Researchers make paper stereo speakers for LCD TVs, more

ITRI hopes to see talking movie posters and advertising banners made using the technology

A Taiwanese research group has developed stereo speakers in paper, which will lead to low-cost speakers perfect for thin devices such as LCD TVs or even talking movie posters to be used as advertisements.

Engineers at Taiwan's Industrial Technology Research Institute (ITRI) have already produced rolls of paper stereo speakers and say they will be used in cars starting from next year.

They are also planning a splash introduction of the new technology at a big exhibition in Taipei next year in which they will unroll a three-story high banner that can blare out tunes.

"A lot of companies are interested in this product," said Chen Ming-daw, a research director at ITRI. "We don't have enough people to handle all the attention right now."

They call it Flexpeaker because you can roll it up or fold it just like regular paper.

One cool way the technology will be used is on movie posters.

The goal for the researchers is to be able to mass produce standard poster-size speakers (A2, or 60centimeters by 44cm) costing just US$20 each.

Movie makers could then put out posters with soundtrack music or movie highlights emanating from them as people walk by.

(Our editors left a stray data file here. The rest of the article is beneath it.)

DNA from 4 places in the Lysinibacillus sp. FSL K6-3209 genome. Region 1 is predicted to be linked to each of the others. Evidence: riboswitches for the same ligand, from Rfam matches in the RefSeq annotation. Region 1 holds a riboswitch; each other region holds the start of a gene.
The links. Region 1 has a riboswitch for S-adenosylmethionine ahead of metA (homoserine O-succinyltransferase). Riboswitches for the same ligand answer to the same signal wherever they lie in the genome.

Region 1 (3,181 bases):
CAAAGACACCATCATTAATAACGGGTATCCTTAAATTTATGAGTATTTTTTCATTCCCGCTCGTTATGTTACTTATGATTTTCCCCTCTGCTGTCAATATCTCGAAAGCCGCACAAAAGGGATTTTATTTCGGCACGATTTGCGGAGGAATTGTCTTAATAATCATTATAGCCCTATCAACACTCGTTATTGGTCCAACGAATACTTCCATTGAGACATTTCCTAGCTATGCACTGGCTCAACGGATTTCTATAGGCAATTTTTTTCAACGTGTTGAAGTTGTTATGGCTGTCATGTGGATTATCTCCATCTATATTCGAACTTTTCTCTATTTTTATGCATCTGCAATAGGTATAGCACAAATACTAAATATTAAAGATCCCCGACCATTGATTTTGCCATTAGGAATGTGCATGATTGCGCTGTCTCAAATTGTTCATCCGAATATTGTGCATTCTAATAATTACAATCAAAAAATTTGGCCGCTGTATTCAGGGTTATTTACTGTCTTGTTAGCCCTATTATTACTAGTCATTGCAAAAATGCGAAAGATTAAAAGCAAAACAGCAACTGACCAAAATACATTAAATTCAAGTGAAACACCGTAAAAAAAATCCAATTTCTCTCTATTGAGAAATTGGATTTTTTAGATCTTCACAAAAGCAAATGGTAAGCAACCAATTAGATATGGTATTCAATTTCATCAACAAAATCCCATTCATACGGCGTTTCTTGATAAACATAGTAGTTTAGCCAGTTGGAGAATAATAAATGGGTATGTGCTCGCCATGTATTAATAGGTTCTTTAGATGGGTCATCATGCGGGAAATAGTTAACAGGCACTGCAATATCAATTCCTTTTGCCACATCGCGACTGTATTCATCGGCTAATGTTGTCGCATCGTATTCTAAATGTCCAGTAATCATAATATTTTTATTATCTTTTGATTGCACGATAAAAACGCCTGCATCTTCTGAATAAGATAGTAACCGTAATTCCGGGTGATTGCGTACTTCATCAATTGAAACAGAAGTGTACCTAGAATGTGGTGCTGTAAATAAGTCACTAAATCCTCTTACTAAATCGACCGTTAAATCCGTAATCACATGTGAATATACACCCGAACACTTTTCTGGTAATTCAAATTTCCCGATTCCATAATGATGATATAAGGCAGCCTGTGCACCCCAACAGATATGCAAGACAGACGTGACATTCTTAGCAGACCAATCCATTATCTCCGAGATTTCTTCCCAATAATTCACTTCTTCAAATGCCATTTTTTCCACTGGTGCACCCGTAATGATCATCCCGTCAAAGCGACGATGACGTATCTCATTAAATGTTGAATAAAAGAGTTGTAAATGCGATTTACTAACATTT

The special paper is made by sandwiching thin electrodes that receive audio signals and a prepolarized diaphragm into the paper structure.

A special Flexpeaker adapter between the MP3 player and the speaker is used to play music through the paper. But in a year, ITRI hope to develop a chip that will do away with the adapter and allow people to plug a digital music player directly into the speaker.

They're also working on wireless technologies.

In July, the group will show off its first Bluetooth enabled paper speaker, which will eliminate the need for wires, said Liou Chang-ho, project manager of ITRI's Flexpeaker initiative.

One limitation with Flexpeaker is that while It's very good with sounds at frequencies between 500Hz to 20KHz, it doesn't handle low frequency sounds well.

That problem can be offset by adding a subwoofer to any system with the paper speakers, said Liou. That's the idea ITRI is working on for LCD TV makers.

The paper speakers are so thin that they're perfect for the current push to ultra thin LCD TVs, a maker simply has to add a subwoofer to make a quality sound system.

ITRI is already working with a company to produce the speakers in rolls, like rolls of paper.

"Once it's being made in rolls, the cost will drop a lot," said Liou.

Tags lcd tvsspeakers

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Dan Nystedt

IDG News Service

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